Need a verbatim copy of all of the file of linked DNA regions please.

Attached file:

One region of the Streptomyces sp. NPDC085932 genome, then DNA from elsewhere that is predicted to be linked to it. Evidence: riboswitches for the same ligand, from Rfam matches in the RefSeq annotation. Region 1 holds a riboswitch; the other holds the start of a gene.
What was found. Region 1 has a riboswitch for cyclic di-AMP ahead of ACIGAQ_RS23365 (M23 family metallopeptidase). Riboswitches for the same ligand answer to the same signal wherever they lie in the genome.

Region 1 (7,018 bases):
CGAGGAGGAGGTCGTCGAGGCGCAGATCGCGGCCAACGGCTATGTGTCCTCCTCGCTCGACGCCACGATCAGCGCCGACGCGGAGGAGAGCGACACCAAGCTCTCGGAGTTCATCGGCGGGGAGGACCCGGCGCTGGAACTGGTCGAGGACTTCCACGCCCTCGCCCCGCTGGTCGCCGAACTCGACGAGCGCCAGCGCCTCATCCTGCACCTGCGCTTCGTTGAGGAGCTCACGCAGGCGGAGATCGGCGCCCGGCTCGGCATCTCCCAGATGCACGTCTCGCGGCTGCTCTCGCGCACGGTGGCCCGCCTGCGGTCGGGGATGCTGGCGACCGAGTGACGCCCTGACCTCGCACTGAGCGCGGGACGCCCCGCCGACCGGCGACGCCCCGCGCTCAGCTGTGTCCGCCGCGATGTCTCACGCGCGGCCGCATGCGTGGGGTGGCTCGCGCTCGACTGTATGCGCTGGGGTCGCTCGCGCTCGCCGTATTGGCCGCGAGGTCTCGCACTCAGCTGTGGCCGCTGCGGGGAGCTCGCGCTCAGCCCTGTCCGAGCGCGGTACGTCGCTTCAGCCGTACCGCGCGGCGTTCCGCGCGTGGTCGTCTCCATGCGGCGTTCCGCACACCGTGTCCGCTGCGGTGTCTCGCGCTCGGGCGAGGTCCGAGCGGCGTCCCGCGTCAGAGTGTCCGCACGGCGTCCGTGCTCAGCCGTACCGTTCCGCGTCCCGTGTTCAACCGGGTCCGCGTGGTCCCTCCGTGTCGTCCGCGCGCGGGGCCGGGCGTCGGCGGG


One region of the Streptomyces sp. NPDC085932 genome, then DNA from elsewhere that is predicted to be linked to it. Evidence: riboswitches for the same ligand, from Rfam matches in the RefSeq annotation. Region 1 holds a riboswitch; the other holds the start of a gene.
What was found. Region 1 has a riboswitch for cyclic di-AMP ahead of ACIGAQ_RS23365 (M23 family metallopeptidase). Riboswitches for the same ligand answer to the same signal wherever they lie in the genome.

Region 1 (7,018 bases):
CGAGGAGGAGGTCGTCGAGGCGCAGATCGCGGCCAACGGCTATGTGTCCTCCTCGCTCGACGCCACGATCAGCGCCGACGCGGAGGAGAGCGACACCAAGCTCTCGGAGTTCATCGGCGGGGAGGACCCGGCGCTGGAACTGGTCGAGGACTTCCACGCCCTCGCCCCGCTGGTCGCCGAACTCGACGAGCGCCAGCGCCTCATCCTGCACCTGCGCTTCGTTGAGGAGCTCACGCAGGCGGAGATCGGCGCCCGGCTCGGCATCTCCCAGATGCACGTCTCGCGGCTGCTCTCGCGCACGGTGGCCCGCCTGCGGTCGGGGATGCTGGCGACCGAGTGACGCCCTGACCTCGCACTGAGCGCGGGACGCCCCGCCGACCGGCGACGCCCCGCGCTCAGCTGTGTCCGCCGCGATGTCTCACGCGCGGCCGCATGCGTGGGGTGGCTCGCGCTCGACTGTATGCGCTGGGGTCGCTCGCGCTCGCCGTATTGGCCGCGAGGTCTCGCACTCAGCTGTGGCCGCTGCGGGGAGCTCGCGCTCAGCCCTGTCCGAGCGCGGTACGTCGCTTCAGCCGTACCGCGCGGCGTTCCGCGCGTGGTCGTCTCCATGCGGCGTTCCGCACACCGTGTCCGCTGCGGTGTCTCGCGCTCGGGCGAGGTCCGAGCGGCGTCCCGCGTCAGAGTGTCCGCACGGCGTCCGTGCTCAGCCGTACCGTTCCGCGTCCCGTGTTCAACCGGGTCCGCGTGGTCCCTCCGTGTCGTCCGCGCGCGGGGCCGGGCGTCGGCGGG